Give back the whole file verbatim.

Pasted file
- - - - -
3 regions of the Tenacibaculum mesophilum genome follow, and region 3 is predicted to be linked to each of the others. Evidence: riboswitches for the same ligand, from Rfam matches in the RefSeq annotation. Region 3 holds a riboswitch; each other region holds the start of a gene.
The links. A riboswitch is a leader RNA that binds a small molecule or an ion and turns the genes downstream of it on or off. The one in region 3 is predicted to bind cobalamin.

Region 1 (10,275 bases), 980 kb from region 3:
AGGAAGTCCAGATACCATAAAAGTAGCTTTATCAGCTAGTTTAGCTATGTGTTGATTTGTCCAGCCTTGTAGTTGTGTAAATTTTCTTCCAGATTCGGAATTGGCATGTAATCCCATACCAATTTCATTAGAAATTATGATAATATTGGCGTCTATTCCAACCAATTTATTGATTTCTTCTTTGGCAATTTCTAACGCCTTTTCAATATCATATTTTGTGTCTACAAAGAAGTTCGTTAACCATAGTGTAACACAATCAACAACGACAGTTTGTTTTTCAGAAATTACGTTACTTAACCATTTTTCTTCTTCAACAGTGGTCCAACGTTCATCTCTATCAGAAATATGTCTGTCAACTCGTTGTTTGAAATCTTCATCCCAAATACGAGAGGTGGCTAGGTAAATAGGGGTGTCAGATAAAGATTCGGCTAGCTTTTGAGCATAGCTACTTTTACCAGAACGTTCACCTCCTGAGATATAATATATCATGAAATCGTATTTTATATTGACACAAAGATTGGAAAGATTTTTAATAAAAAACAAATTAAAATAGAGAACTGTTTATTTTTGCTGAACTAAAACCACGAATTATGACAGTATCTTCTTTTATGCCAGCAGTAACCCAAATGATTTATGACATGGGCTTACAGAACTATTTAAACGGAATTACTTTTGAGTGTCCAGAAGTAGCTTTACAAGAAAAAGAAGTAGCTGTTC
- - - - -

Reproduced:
3 regions of the Tenacibaculum mesophilum genome follow, and region 3 is predicted to be linked to each of the others. Evidence: riboswitches for the same ligand, from Rfam matches in the RefSeq annotation. Region 3 holds a riboswitch; each other region holds the start of a gene.
The links. A riboswitch is a leader RNA that binds a small molecule or an ion and turns the genes downstream of it on or off. The one in region 3 is predicted to bind cobalamin.

Region 1 (10,275 bases), 980 kb from region 3:
AGGAAGTCCAGATACCATAAAAGTAGCTTTATCAGCTAGTTTAGCTATGTGTTGATTTGTCCAGCCTTGTAGTTGTGTAAATTTTCTTCCAGATTCGGAATTGGCATGTAATCCCATACCAATTTCATTAGAAATTATGATAATATTGGCGTCTATTCCAACCAATTTATTGATTTCTTCTTTGGCAATTTCTAACGCCTTTTCAATATCATATTTTGTGTCTACAAAGAAGTTCGTTAACCATAGTGTAACACAATCAACAACGACAGTTTGTTTTTCAGAAATTACGTTACTTAACCATTTTTCTTCTTCAACAGTGGTCCAACGTTCATCTCTATCAGAAATATGTCTGTCAACTCGTTGTTTGAAATCTTCATCCCAAATACGAGAGGTGGCTAGGTAAATAGGGGTGTCAGATAAAGATTCGGCTAGCTTTTGAGCATAGCTACTTTTACCAGAACGTTCACCTCCTGAGATATAATATATCATGAAATCGTATTTTATATTGACACAAAGATTGGAAAGATTTTTAATAAAAAACAAATTAAAATAGAGAACTGTTTATTTTTGCTGAACTAAAACCACGAATTATGACAGTATCTTCTTTTATGCCAGCAGTAACCCAAATGATTTATGACATGGGCTTACAGAACTATTTAAACGGAATTACTTTTGAGTGTCCAGAAGTAGCTTTACAAGAAAAAGAAGTAGCTGTTC